As Predicted, Federal Circuit Rules Isolated DNA Patentable

After much anticipation, the United States Court of Appeals for the Federal Circuit earlier today issued a decision in Association for Molecular Pathology v. Myriad Genetics. The decision on first glance will seem to be a split decision, particularly by Federal Circuit standards. The majority opinion was written by Judge Lourie, Judge Moore wrote a concurring opinion and Judge Bryson concurred in part and dissented in part. Having said that, the outcome largely seems to be what was predicted by the patent community. On the major substantive issue — are isolated DNA molecules patent eligible subject matter — the Federal Circuit reversed the decision of the district court and ruled that isolated DNA molecules do constituted patent eligible subject matter. The Federal Circuit also ruled that methods relating to the screening for potential cancer therapeutics are, likewise, patent eligible subject matter. All three Judges also found the “comparing” and “analyzing” claims to be ineligible for patent protection because they were not transformative, and thus were merely abstract mental steps.

Industry Urges Congress to Continue Renewable Fuel Standard

While many people believe that alternative energy is at least several decades away, what is clear is that if we do not set out about making that future a reality it will never been the future we realize. There is tremendous research ongoing relative to battery technologies, solar energy, biofuels, geothermal energy, wind energy, hydroelectric energy and much more. In all likelihood no one, single solution will replace our dependence on fossil fuels, at least not in the foreseeable future, but there does seem to be a light at the end of the tunnel. We only need to choose the path to obtain that reality.

House Patent Reform Bill is in Need of Reform, BIO to Oppose

BIO has consistently praised House Judiciary Committee Chairman Lamar Smith (R-TX) for his introduction of a comprehensive patent reform bill similar to the bill adopted by the U.S. Senate earlier this month by a nearly unanimous vote. Unfortunately, given the addition of the Goodlatte supplemental examination amendment, added to the bill during Committee consideration, we have no choice but to oppose floor consideration of the bill until this issue is repaired.

Ethical Issues: Staying in the Frying Pan and out of the Fire

In the situation where there is a joint research collaboration everything is fine, people are happy and hope springs eternal right up until that moment when everything falls apart. Then you have issues associated with a law firm representing inventors of a joint collaboration might be conflicted out of the representation altogether because downstream patent applications filed by one or more of the collaborators creates a situation where the collaborators no longer have jointly aligned interests, perhaps as the result of double patenting issues. Ware explained several cases arising out of a common set of facts whereby multiple joint collaborators were not consulted on the filing of a joint application (or at least not enough to their liking), which created a double patenting issue for an after filed application. The law firm representing the collective was sued for malpractice and breach of fiduciary duty; the case settled.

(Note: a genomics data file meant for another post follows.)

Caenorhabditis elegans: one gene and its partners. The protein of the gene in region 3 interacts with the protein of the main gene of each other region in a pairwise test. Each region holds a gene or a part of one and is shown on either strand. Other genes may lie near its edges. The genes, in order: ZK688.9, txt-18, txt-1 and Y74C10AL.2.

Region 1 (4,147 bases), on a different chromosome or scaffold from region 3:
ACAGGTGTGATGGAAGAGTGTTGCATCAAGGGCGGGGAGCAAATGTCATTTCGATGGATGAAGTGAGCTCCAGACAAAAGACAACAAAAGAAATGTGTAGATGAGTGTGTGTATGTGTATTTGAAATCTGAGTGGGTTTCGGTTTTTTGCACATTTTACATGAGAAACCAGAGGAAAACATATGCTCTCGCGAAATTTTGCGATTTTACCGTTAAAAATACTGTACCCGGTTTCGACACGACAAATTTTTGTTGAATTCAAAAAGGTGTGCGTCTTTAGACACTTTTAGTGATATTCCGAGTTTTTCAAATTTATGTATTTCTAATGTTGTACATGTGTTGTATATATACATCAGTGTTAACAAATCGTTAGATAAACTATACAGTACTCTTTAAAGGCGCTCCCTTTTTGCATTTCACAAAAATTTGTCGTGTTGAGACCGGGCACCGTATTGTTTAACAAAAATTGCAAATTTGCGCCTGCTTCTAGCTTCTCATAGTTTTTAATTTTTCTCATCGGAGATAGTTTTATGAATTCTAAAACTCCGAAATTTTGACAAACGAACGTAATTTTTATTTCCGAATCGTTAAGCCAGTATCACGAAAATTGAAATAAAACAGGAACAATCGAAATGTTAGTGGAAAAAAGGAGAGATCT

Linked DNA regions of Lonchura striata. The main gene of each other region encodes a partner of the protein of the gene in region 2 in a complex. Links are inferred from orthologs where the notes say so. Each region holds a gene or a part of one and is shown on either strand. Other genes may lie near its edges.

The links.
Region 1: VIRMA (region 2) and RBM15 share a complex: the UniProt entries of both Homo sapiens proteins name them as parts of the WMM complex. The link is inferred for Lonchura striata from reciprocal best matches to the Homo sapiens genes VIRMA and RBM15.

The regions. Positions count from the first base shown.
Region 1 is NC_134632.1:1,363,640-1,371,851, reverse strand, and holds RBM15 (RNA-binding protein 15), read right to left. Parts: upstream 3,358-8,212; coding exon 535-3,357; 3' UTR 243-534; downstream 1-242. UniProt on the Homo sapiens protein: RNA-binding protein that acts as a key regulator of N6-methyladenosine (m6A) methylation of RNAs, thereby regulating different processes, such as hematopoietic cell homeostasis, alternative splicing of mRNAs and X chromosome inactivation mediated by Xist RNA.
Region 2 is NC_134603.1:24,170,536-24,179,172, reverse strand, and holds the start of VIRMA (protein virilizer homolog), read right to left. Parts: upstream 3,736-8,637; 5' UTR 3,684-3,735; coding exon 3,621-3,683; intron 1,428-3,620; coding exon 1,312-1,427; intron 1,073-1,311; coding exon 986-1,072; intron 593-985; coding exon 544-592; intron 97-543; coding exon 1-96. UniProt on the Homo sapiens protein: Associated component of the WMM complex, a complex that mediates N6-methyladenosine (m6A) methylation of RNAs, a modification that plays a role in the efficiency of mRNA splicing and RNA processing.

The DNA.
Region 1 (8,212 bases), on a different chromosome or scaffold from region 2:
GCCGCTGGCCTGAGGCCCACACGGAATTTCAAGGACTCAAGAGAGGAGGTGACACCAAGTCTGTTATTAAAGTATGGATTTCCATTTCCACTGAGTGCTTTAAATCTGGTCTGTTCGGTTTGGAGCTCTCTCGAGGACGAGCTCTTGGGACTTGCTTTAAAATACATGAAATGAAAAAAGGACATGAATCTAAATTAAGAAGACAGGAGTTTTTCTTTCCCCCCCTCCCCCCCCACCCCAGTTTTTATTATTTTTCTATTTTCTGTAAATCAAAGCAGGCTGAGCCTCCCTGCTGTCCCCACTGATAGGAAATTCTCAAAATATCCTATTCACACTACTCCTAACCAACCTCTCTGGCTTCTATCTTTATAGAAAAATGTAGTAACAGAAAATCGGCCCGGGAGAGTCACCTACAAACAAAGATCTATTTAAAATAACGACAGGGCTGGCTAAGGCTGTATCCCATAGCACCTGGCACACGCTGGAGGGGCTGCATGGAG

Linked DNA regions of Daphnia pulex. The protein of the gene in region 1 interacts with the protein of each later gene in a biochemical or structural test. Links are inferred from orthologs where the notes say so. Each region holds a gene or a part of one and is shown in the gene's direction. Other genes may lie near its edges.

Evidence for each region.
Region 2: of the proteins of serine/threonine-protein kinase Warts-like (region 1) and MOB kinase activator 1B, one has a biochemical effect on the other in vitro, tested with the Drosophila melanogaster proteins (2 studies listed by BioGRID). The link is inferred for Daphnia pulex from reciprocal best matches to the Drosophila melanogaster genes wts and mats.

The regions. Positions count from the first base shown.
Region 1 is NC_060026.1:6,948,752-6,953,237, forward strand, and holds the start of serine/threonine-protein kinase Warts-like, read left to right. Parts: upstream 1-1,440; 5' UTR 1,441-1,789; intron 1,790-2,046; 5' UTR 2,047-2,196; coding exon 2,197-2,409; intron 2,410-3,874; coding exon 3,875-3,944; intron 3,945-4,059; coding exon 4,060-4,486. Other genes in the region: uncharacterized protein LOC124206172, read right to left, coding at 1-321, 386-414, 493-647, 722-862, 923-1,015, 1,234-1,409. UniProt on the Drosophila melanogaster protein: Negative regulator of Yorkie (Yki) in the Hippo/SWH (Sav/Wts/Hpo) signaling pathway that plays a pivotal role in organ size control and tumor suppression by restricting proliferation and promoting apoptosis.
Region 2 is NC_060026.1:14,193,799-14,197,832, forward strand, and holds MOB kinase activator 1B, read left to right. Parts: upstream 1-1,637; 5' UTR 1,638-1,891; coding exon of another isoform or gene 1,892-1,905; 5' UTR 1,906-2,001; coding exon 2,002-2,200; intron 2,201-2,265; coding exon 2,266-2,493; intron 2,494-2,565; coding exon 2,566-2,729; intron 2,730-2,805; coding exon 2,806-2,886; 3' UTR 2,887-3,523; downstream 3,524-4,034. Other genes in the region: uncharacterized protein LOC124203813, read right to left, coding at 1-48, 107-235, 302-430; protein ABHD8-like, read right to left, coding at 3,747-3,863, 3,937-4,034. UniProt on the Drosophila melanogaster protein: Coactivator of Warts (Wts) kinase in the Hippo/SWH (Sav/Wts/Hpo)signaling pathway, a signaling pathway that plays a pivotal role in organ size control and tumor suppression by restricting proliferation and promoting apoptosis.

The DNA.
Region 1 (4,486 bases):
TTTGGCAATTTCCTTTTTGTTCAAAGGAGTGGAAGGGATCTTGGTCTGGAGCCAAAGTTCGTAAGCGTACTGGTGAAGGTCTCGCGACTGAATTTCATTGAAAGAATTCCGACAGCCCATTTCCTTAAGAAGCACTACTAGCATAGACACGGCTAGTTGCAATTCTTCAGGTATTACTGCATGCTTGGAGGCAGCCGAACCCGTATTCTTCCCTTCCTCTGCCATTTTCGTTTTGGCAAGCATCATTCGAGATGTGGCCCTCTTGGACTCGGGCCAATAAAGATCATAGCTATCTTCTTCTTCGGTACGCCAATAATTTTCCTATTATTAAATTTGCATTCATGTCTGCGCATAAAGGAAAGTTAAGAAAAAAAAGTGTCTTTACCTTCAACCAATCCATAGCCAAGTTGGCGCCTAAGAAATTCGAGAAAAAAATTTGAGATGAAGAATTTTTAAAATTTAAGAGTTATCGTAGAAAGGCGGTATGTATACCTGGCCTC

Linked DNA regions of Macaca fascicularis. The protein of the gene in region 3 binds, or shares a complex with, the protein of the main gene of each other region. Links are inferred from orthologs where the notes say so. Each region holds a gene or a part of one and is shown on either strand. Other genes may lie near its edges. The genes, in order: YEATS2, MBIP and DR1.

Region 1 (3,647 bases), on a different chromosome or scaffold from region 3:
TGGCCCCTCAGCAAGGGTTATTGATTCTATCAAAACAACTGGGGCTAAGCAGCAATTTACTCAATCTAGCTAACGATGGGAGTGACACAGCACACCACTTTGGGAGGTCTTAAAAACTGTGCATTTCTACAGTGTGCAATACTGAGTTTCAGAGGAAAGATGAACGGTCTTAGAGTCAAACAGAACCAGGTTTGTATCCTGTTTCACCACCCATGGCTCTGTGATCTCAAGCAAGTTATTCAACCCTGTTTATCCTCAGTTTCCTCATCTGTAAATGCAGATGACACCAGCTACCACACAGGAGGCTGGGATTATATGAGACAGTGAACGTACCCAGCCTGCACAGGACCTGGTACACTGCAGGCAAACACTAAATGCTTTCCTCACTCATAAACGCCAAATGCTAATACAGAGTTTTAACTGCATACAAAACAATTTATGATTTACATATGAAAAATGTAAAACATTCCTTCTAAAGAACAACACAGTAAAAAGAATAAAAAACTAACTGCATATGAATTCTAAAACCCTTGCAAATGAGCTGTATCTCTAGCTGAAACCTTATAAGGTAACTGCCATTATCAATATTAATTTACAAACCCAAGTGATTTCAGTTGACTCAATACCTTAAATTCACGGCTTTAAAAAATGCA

A Landmark Case: The Aftermath of Myriad Genetics

Richard M. Marsh, Executive Vice President and General Counsel for Myriad Genetics is on the panel. He started off his presentation explaining that he really wants to talk about the case and the issues, but given that the case is ongoing and the future is uncertain regarding whether it will continue to be appealed, go back to trial or be dismissed altogether he might be unable to answer all questions. He did say clearly that the biotechnology industry “is under attack.” Marsh explained that the industry needs to be proactive because “if we sit back and idly do nothing there could be grave consequences.” Marsh explained that Myriad was able to do what it did thanks to the patents by giving it the time, money and incentive to innovate. I couldn’t agree with him more.

Stanford v. Roche: An Academic/Industry Collaboration Gone Wrong

This morning the first panel discussion is focusing on Stanford v. Roche, titled Who’s Rights Are They Anyway? The first speaker, Maggie Shafmaster, Ph.D., Vice President and Chief Patent Counsel, Genzyme Corporation, lead off by pointing out something that everyone largely seems to agree with, namely that the facts of the case are still largely in dispute, which makes me wonder why would the Supreme Court take such a case. Be that as it may, Shafmaster went on to say that this case is one that makes in-house attorneys and those representing Universities lay awake at night. She characterized the case as “an academic/industry collaboration gone wrong.” And we are off to the races!

House Inter Partes Review Provisions Threaten Patent Reform

Both the House and Senate bills create the opportunity for continual and constant challenges, one right after another. For example, challengers could tie up issued patents in post-grant review, followed by inter partes review and subsequently, or simultaneously, by challenges in one of the Federal District Courts. Thus, the settling of patent rights seems a distant dream if a well funded challenger wants to tie up a patent. The only hope for the patent owner is that with every subsequent challenge it becomes more difficult to challenge. That is what S. 23 sets up by having a “substantial new question of patentability” standard to initiate a post-grant review and then a much heightened “likelihood of success” standard to institute inter partes review.

BIO Expresses Some Concern with House Patent Reform

BIO also is concerned about the inclusion of broader prior user rights in the House bill, and believes that this issue, coupled with the harmful inter partes review changes, could set back efforts to pass meaningful patent reform this year by undermining the broad coalition of American innovators currently supporting patent reform.